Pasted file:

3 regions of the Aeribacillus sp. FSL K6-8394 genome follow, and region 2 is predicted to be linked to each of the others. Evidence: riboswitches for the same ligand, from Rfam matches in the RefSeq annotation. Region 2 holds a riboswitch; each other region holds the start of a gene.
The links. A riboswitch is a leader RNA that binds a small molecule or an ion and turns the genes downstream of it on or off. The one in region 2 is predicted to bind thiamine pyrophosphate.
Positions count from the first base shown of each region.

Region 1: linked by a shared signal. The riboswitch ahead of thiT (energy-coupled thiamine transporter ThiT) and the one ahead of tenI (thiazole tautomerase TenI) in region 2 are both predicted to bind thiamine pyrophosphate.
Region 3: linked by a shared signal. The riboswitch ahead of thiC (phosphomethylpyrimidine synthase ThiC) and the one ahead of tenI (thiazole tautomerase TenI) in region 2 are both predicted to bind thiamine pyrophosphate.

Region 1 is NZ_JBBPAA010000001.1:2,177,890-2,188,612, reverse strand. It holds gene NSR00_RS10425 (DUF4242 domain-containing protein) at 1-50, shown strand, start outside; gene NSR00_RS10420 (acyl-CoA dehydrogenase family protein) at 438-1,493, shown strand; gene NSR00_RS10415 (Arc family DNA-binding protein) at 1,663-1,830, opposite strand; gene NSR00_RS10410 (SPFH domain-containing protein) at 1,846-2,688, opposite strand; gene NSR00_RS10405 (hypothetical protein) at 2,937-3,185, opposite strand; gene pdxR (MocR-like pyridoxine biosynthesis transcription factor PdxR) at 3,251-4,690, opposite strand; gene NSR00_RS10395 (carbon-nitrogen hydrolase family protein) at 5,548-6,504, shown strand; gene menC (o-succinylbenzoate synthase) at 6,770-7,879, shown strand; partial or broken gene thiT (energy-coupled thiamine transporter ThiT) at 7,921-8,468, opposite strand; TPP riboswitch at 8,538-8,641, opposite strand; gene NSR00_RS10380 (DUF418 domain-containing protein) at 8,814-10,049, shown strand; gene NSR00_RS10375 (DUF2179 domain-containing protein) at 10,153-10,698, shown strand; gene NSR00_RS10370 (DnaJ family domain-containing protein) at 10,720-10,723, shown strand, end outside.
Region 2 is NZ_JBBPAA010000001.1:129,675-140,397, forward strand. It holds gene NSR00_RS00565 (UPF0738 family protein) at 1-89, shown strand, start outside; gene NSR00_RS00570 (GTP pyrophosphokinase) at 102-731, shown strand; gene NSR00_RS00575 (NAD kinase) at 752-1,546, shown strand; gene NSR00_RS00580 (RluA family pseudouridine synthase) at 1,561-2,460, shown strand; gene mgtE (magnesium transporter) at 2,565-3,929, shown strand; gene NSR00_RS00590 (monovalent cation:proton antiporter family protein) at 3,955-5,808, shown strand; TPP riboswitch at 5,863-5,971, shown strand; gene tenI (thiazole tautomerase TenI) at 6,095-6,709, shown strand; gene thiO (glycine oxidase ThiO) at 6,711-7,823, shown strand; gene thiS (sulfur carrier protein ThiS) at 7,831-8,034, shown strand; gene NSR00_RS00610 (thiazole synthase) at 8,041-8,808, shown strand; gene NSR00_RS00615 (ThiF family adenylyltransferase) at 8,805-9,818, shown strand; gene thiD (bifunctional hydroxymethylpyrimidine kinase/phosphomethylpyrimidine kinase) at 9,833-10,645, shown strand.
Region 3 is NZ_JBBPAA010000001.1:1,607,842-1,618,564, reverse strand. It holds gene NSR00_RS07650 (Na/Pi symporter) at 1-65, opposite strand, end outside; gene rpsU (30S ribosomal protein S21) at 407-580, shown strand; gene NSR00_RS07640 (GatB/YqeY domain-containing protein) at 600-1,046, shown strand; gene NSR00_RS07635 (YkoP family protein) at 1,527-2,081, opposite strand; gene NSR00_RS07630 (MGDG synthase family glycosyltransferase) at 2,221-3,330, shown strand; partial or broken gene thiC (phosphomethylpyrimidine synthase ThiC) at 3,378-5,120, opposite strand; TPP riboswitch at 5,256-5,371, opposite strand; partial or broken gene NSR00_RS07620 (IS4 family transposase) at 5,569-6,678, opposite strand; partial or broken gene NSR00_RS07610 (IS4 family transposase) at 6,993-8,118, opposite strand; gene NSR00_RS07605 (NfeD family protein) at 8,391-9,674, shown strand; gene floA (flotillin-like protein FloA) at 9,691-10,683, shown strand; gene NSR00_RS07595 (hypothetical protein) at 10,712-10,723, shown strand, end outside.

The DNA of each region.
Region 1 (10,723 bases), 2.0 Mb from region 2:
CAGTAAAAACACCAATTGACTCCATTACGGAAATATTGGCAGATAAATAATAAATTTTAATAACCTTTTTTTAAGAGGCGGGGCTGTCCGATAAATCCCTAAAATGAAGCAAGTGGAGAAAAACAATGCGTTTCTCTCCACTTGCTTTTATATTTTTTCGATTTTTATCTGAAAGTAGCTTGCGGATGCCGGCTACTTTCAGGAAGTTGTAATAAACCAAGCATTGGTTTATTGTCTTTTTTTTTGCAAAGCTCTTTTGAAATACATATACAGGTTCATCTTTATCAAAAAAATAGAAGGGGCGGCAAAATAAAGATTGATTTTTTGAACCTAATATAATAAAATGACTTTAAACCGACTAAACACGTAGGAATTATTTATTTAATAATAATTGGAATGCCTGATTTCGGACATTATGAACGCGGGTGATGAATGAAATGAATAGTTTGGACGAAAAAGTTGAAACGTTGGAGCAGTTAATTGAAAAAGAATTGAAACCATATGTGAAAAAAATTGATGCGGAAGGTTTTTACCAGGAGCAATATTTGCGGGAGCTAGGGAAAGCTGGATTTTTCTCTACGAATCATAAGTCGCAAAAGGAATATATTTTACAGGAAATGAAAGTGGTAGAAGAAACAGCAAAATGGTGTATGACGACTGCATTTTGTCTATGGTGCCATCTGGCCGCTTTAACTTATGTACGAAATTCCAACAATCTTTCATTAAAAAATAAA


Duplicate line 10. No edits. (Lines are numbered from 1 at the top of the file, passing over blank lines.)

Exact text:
Region 1 (10,723 bases), 2.0 Mb from region 2: